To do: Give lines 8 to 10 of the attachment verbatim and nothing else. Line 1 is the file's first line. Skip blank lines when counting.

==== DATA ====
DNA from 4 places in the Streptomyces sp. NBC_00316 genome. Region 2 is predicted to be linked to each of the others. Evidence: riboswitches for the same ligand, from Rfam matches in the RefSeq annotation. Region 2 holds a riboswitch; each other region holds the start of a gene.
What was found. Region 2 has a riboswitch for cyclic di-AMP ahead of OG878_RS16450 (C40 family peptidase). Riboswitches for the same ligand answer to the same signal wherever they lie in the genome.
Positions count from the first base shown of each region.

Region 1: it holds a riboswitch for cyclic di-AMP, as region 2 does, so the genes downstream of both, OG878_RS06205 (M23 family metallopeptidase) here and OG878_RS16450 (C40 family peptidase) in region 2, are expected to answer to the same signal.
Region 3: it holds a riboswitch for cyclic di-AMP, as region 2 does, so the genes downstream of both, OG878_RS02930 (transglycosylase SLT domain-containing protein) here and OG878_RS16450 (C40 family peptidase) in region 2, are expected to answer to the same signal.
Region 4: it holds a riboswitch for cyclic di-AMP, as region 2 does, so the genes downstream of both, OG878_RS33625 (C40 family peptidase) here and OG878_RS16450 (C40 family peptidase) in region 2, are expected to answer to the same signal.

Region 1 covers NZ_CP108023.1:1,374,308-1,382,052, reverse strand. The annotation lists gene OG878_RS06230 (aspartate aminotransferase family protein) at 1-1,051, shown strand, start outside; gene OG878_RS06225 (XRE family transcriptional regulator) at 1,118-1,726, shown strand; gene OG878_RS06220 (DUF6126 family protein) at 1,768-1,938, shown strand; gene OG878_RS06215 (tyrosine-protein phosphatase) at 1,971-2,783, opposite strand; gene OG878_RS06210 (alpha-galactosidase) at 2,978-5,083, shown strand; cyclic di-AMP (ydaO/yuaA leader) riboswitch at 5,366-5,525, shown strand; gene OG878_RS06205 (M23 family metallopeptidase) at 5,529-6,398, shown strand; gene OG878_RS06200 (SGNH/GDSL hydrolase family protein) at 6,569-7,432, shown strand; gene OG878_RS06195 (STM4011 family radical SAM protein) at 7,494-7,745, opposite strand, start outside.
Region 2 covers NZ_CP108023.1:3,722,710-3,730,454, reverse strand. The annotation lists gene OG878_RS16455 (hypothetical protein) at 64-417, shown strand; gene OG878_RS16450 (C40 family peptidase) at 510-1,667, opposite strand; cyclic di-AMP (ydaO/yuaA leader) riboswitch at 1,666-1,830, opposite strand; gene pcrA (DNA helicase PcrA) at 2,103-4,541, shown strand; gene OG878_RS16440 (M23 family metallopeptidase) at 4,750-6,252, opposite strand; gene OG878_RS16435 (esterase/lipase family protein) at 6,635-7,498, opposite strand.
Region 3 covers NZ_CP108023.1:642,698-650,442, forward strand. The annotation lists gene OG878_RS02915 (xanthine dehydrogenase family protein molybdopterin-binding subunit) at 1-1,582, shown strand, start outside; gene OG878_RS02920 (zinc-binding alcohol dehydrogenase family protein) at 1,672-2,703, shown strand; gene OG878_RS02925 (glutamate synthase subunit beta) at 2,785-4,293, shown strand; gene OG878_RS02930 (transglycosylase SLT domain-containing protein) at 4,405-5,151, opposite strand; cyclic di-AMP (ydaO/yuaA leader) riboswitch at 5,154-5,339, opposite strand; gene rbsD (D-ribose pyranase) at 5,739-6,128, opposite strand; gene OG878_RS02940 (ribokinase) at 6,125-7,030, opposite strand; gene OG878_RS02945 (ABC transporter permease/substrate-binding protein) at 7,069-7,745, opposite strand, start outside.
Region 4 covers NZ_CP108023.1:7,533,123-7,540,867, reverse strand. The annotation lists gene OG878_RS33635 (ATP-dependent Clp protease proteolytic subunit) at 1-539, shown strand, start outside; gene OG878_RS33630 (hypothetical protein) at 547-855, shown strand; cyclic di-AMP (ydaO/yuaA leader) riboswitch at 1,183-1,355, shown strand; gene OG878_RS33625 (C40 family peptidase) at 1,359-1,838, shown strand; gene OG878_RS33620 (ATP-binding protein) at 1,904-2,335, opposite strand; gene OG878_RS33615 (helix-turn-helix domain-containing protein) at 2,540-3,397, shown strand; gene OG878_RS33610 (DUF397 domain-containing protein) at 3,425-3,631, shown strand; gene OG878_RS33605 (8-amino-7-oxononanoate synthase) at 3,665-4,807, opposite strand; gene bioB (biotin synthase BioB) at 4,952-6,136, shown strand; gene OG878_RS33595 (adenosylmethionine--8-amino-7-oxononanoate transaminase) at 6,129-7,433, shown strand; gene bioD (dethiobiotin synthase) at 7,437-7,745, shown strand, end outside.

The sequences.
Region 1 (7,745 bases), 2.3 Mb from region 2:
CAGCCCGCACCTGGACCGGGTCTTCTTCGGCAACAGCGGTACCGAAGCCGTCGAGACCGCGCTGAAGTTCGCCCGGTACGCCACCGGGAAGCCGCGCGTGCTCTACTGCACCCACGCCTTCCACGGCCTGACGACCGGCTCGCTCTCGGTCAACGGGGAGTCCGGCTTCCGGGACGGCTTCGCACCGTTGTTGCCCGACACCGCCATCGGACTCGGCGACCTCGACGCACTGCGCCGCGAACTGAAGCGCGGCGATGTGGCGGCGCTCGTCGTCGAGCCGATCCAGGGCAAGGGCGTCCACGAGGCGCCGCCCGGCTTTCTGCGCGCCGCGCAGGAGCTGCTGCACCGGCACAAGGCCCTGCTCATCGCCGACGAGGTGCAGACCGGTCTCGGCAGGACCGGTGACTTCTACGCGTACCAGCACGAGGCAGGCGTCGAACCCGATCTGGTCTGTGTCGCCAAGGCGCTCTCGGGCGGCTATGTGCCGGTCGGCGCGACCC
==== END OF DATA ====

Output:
Region 2 covers NZ_CP108023.1:3,722,710-3,730,454, reverse strand. The annotation lists gene OG878_RS16455 (hypothetical protein) at 64-417, shown strand; gene OG878_RS16450 (C40 family peptidase) at 510-1,667, opposite strand; cyclic di-AMP (ydaO/yuaA leader) riboswitch at 1,666-1,830, opposite strand; gene pcrA (DNA helicase PcrA) at 2,103-4,541, shown strand; gene OG878_RS16440 (M23 family metallopeptidase) at 4,750-6,252, opposite strand; gene OG878_RS16435 (esterase/lipase family protein) at 6,635-7,498, opposite strand.
Region 3 covers NZ_CP108023.1:642,698-650,442, forward strand. The annotation lists gene OG878_RS02915 (xanthine dehydrogenase family protein molybdopterin-binding subunit) at 1-1,582, shown strand, start outside; gene OG878_RS02920 (zinc-binding alcohol dehydrogenase family protein) at 1,672-2,703, shown strand; gene OG878_RS02925 (glutamate synthase subunit beta) at 2,785-4,293, shown strand; gene OG878_RS02930 (transglycosylase SLT domain-containing protein) at 4,405-5,151, opposite strand; cyclic di-AMP (ydaO/yuaA leader) riboswitch at 5,154-5,339, opposite strand; gene rbsD (D-ribose pyranase) at 5,739-6,128, opposite strand; gene OG878_RS02940 (ribokinase) at 6,125-7,030, opposite strand; gene OG878_RS02945 (ABC transporter permease/substrate-binding protein) at 7,069-7,745, opposite strand, start outside.
Region 4 covers NZ_CP108023.1:7,533,123-7,540,867, reverse strand. The annotation lists gene OG878_RS33635 (ATP-dependent Clp protease proteolytic subunit) at 1-539, shown strand, start outside; gene OG878_RS33630 (hypothetical protein) at 547-855, shown strand; cyclic di-AMP (ydaO/yuaA leader) riboswitch at 1,183-1,355, shown strand; gene OG878_RS33625 (C40 family peptidase) at 1,359-1,838, shown strand; gene OG878_RS33620 (ATP-binding protein) at 1,904-2,335, opposite strand; gene OG878_RS33615 (helix-turn-helix domain-containing protein) at 2,540-3,397, shown strand; gene OG878_RS33610 (DUF397 domain-containing protein) at 3,425-3,631, shown strand; gene OG878_RS33605 (8-amino-7-oxononanoate synthase) at 3,665-4,807, opposite strand; gene bioB (biotin synthase BioB) at 4,952-6,136, shown strand; gene OG878_RS33595 (adenosylmethionine--8-amino-7-oxononanoate transaminase) at 6,129-7,433, shown strand; gene bioD (dethiobiotin synthase) at 7,437-7,745, shown strand, end outside.